*P*_{ t }/*P*_{ ht }=*g*(*X*_{ t }*Z*_{ t }) units of home output, at labor cost*g*(*X*_{ t }*Z*_{ t })/*A*_{ t }. The RHS would be the utility cost of the additional output required to pay for the unit of consumption.Here, ɛ

_{ C }^{D}=(1−α)*g*(*X*_{ t }*Z*_{ t })^{η}*C*_{ t }/*D*_{ t }andThe rationale for a low η is that when the share of imported consumption is made up of food and or oil, goods with a low price elasticity of demand, it seems sensible to consider values η below one.

In practice, this typically involves a complex macro forecast apparatus by central banks and a choice of the relevant forecast horizon during which inflation is targeted. As discussed recently in central bank inflation reports around the world, the targeting horizon choice involves nontrivial trade-offs that have been mostly influenced by developments in global commodity markets. An analysis of targeting horizons is beyond the scope of this paper, however.

It should also be noted that if the export price volatility is extreme, as in recent times, strict application of this rule could entail unrealistically large fluctuations in interest rates. An alternative would be to aid the task of monetary policy with a fiscal-based stabilization instrument. One example would be using the proceeds of an export price stabilization fund, such as the copper stabilization fund in Chile, to purchase or sell domestic currency, so as to induce nominal exchange rate movements to offset those of world export prices. In this connection, an important issue is whether exacerbated variability of world export prices reflect cyclical or trend-like movements. Export price shocks with double-digit quarterly standard deviations (as opposed to the average 7 percent found in real-world data to which our baseline calibration is benchmarked) may reflect changes in the permanent component of commodity prices; offsetting those should not be, in principle, the sole responsibility of monetary policy. As such, the policy analysis of such large and persistent fluctuations is beyond the scope of our model.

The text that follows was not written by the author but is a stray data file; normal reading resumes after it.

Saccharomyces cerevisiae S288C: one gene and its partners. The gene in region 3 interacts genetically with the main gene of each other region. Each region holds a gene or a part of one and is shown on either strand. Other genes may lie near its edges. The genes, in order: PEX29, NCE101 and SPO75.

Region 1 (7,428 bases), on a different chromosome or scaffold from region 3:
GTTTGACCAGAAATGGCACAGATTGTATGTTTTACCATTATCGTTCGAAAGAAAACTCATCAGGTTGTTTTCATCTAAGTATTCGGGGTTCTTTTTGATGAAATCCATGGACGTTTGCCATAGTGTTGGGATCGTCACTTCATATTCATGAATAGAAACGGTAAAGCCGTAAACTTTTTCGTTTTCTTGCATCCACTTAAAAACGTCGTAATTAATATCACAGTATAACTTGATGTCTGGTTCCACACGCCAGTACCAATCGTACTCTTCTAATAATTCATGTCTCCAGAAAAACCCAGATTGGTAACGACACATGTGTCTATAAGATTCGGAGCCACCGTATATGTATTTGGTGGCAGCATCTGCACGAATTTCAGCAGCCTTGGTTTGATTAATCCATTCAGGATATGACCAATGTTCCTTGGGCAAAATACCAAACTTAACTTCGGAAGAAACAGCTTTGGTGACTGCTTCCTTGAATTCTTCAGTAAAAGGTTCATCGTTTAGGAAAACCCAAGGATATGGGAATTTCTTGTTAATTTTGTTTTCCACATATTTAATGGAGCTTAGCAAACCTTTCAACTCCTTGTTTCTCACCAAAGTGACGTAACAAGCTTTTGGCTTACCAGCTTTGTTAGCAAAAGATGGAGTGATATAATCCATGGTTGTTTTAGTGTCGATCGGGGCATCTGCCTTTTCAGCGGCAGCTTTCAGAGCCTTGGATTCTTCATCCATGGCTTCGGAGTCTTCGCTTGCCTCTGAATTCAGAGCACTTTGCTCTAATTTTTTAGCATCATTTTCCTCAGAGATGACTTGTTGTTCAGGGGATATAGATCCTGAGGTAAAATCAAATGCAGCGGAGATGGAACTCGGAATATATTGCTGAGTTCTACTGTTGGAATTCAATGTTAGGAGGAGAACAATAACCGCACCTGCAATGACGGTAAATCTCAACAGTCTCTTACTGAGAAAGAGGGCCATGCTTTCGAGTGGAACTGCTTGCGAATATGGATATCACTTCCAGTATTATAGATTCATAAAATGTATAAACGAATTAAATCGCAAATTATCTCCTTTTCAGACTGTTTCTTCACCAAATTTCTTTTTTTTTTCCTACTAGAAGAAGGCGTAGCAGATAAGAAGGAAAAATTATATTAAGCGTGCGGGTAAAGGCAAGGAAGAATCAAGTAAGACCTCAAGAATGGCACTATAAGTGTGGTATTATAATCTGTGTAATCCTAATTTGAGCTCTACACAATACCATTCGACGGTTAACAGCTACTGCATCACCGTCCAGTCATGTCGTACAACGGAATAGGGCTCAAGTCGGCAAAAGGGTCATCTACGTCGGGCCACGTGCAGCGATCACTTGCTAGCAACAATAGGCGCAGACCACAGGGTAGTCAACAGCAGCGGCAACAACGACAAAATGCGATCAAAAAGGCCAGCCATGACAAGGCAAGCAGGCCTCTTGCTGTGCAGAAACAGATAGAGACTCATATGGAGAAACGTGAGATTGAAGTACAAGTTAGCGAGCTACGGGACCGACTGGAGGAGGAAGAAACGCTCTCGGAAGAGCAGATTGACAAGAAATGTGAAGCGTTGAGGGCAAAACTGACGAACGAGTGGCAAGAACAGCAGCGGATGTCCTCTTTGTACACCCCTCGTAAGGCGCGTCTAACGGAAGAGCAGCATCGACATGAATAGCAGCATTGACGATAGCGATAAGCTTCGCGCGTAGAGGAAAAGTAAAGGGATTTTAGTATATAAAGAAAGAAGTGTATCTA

Consistent with the analytical results discussed in Section II, when all elasticities equal and unitary, the numerical results show PPI dominance across the board. The case of σ=1 is not reported to save space.

Given that pegging the nominal exchange rate is widely regarded an inferior rule for commodity exporters (Cashin, Cespedes, and Ratna, 2004; Frankel, 2010, 2011), and to keep the table presentation concise, we do not report results for the peg rule.